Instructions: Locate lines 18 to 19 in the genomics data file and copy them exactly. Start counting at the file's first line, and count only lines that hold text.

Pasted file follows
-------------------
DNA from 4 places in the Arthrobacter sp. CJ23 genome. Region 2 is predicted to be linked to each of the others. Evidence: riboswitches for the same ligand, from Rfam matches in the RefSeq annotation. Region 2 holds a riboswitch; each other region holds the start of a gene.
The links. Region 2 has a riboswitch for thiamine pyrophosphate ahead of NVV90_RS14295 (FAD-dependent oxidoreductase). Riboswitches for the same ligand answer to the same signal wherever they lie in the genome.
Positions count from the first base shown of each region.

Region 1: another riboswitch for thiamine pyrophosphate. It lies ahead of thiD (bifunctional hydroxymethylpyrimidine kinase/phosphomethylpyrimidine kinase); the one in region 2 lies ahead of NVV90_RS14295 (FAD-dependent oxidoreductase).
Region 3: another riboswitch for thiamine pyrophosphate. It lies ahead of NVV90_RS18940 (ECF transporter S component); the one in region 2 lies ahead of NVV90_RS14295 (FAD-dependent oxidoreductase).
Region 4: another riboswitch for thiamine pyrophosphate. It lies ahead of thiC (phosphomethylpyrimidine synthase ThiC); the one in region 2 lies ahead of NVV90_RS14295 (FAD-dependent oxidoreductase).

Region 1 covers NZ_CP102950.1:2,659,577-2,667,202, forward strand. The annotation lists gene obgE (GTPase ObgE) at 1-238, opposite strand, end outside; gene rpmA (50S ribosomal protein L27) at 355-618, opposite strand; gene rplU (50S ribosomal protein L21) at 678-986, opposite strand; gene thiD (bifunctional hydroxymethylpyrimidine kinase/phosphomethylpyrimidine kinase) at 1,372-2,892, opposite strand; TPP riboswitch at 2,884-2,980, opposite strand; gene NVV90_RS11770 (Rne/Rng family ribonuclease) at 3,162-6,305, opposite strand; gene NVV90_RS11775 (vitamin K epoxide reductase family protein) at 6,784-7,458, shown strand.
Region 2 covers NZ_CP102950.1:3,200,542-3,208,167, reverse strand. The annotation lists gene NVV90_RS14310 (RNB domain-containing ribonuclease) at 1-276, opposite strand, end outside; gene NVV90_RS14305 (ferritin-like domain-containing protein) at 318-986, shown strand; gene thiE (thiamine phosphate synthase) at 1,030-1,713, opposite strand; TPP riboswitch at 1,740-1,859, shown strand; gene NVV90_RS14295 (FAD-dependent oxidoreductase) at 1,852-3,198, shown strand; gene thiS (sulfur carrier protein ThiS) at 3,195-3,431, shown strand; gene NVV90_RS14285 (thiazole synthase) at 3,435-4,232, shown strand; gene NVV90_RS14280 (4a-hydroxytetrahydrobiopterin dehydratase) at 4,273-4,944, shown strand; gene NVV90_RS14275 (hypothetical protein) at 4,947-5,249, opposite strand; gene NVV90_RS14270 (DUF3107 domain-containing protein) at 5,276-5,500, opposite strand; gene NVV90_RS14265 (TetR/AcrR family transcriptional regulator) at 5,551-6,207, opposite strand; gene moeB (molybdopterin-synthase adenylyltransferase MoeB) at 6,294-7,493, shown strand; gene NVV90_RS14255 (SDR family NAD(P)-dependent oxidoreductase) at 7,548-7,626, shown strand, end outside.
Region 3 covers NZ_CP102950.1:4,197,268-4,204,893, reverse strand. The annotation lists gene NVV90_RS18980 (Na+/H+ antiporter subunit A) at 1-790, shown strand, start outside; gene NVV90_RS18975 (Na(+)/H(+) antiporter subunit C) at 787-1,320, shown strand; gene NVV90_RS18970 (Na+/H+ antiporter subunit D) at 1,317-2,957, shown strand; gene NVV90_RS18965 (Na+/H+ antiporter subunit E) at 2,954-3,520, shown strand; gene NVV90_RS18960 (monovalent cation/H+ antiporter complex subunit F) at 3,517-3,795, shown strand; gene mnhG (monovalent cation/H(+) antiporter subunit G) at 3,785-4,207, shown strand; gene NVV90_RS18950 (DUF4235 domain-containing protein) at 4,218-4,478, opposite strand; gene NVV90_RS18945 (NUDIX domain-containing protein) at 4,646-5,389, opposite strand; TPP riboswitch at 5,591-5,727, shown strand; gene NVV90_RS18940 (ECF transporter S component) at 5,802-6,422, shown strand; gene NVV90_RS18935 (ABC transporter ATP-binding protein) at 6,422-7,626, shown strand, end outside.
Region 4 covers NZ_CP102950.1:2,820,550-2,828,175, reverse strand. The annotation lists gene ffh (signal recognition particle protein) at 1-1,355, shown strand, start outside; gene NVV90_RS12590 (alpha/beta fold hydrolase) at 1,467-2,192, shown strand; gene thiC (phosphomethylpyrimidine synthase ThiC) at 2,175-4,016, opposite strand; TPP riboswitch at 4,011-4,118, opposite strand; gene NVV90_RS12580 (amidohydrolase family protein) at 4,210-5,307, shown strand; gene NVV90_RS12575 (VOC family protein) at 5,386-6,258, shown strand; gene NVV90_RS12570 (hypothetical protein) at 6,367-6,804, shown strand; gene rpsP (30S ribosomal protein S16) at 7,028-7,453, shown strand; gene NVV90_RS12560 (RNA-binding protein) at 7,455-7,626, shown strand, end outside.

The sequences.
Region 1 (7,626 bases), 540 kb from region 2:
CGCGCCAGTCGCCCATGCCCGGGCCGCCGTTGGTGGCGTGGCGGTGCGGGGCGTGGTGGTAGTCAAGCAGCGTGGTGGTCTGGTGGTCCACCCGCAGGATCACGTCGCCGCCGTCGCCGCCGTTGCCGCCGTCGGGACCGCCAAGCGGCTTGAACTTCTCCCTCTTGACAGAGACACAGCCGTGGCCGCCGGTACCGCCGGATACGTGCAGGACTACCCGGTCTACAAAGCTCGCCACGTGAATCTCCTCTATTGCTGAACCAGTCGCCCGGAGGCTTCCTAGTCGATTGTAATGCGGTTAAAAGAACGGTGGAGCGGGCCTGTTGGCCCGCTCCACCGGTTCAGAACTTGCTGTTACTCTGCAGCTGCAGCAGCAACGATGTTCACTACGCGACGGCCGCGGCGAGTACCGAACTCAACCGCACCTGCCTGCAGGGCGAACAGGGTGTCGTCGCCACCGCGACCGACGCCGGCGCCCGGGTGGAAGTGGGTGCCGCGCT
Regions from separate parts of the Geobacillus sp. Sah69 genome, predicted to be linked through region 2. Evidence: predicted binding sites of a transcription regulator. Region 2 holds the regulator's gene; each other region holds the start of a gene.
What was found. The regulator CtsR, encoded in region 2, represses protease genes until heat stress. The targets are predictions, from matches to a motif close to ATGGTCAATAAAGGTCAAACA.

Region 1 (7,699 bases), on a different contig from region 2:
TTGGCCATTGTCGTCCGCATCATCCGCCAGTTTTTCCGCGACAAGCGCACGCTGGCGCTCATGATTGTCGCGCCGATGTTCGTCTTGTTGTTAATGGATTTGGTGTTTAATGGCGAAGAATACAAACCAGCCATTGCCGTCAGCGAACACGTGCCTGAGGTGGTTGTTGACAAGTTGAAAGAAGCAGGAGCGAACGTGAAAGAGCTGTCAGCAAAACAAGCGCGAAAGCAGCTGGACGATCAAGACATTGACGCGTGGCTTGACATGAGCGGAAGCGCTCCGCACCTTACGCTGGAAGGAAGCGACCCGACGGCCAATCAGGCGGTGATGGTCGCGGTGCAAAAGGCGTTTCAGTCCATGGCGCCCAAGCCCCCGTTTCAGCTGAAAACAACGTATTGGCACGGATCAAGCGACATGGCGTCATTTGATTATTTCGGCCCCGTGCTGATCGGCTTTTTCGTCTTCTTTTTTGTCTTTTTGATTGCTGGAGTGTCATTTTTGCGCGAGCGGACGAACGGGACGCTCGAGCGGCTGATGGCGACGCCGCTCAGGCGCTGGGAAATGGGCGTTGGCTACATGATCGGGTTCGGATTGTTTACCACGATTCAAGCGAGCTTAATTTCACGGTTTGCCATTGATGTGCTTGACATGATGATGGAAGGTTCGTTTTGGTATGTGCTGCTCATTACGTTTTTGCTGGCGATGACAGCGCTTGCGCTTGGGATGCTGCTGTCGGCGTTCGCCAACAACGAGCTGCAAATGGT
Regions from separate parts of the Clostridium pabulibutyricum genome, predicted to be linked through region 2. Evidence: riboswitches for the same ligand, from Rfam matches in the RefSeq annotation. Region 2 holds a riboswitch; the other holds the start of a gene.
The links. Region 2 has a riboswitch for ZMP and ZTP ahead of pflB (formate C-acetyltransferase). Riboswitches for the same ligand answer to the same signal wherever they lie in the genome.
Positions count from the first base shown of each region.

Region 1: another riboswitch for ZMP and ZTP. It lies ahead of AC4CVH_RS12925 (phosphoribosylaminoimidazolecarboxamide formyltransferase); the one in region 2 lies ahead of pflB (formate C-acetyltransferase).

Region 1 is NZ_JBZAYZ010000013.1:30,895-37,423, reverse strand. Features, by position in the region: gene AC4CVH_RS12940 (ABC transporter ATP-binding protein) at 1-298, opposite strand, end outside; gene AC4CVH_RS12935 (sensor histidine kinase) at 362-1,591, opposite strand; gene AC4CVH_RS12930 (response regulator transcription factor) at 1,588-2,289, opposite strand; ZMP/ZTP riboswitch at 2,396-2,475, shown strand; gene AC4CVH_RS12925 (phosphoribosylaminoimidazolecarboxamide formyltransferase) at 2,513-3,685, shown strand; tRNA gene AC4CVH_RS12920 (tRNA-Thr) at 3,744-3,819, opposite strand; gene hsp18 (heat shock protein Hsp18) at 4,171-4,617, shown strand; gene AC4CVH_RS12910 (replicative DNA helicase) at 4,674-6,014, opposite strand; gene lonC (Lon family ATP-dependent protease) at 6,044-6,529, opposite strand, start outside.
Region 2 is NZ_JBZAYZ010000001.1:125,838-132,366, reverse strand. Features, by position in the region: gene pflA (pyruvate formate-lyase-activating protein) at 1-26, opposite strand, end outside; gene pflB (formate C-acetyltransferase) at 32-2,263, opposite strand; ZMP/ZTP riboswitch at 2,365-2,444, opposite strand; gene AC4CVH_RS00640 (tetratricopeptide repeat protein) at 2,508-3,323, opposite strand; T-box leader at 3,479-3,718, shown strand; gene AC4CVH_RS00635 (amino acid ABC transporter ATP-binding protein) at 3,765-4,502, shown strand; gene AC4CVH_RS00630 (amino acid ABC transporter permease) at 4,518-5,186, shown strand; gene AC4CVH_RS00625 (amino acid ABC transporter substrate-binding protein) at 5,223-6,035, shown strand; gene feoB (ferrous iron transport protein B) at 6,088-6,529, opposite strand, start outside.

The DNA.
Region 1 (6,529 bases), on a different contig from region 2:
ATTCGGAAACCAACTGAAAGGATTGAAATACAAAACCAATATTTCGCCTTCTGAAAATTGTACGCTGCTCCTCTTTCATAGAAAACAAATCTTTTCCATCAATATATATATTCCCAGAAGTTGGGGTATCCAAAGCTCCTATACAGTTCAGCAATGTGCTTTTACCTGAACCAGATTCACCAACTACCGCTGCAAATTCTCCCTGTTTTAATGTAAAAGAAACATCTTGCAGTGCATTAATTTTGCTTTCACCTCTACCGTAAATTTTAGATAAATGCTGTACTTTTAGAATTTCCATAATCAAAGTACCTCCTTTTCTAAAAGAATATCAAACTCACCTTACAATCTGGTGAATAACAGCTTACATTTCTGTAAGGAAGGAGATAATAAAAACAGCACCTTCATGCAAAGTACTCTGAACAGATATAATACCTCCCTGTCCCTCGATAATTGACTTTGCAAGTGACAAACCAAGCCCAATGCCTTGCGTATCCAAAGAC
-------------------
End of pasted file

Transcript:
Regions from separate parts of the Clostridium pabulibutyricum genome, predicted to be linked through region 2. Evidence: riboswitches for the same ligand, from Rfam matches in the RefSeq annotation. Region 2 holds a riboswitch; the other holds the start of a gene.
The links. Region 2 has a riboswitch for ZMP and ZTP ahead of pflB (formate C-acetyltransferase). Riboswitches for the same ligand answer to the same signal wherever they lie in the genome.